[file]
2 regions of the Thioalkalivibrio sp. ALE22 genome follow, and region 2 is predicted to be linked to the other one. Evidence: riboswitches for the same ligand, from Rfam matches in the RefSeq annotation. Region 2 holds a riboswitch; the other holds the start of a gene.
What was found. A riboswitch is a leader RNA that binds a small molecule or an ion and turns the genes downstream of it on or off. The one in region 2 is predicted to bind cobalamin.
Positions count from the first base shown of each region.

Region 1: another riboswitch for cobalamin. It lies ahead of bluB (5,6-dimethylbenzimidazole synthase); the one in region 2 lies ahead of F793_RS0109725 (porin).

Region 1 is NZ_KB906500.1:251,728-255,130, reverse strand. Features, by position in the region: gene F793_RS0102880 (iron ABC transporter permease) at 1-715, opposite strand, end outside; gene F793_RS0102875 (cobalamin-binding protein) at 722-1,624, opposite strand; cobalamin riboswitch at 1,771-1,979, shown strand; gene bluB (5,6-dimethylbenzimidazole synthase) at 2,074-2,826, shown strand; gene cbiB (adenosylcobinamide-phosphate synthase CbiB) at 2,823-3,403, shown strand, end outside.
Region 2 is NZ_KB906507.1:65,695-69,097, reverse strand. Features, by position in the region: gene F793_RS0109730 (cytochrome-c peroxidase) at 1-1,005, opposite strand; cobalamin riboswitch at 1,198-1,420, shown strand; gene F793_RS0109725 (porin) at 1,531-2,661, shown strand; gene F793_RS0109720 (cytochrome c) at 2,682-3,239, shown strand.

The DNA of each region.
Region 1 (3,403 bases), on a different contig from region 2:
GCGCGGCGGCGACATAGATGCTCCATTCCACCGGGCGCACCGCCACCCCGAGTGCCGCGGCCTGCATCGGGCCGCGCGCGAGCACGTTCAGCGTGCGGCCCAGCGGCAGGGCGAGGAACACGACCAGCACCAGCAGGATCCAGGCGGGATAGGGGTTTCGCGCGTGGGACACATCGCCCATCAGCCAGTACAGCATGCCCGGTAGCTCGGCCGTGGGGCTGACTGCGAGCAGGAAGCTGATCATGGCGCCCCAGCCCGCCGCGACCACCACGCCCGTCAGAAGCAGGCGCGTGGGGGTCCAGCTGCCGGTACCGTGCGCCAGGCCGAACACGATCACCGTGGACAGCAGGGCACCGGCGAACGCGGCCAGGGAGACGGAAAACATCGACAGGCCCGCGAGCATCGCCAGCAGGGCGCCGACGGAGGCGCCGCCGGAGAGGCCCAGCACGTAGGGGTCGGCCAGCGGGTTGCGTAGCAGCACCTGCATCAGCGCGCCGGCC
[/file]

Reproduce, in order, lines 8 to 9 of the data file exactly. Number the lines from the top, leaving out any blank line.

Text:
Region 1 (3,403 bases), on a different contig from region 2:
GCGCGGCGGCGACATAGATGCTCCATTCCACCGGGCGCACCGCCACCCCGAGTGCCGCGGCCTGCATCGGGCCGCGCGCGAGCACGTTCAGCGTGCGGCCCAGCGGCAGGGCGAGGAACACGACCAGCACCAGCAGGATCCAGGCGGGATAGGGGTTTCGCGCGTGGGACACATCGCCCATCAGCCAGTACAGCATGCCCGGTAGCTCGGCCGTGGGGCTGACTGCGAGCAGGAAGCTGATCATGGCGCCCCAGCCCGCCGCGACCACCACGCCCGTCAGAAGCAGGCGCGTGGGGGTCCAGCTGCCGGTACCGTGCGCCAGGCCGAACACGATCACCGTGGACAGCAGGGCACCGGCGAACGCGGCCAGGGAGACGGAAAACATCGACAGGCCCGCGAGCATCGCCAGCAGGGCGCCGACGGAGGCGCCGCCGGAGAGGCCCAGCACGTAGGGGTCGGCCAGCGGGTTGCGTAGCAGCACCTGCATCAGCGCGCCGGCC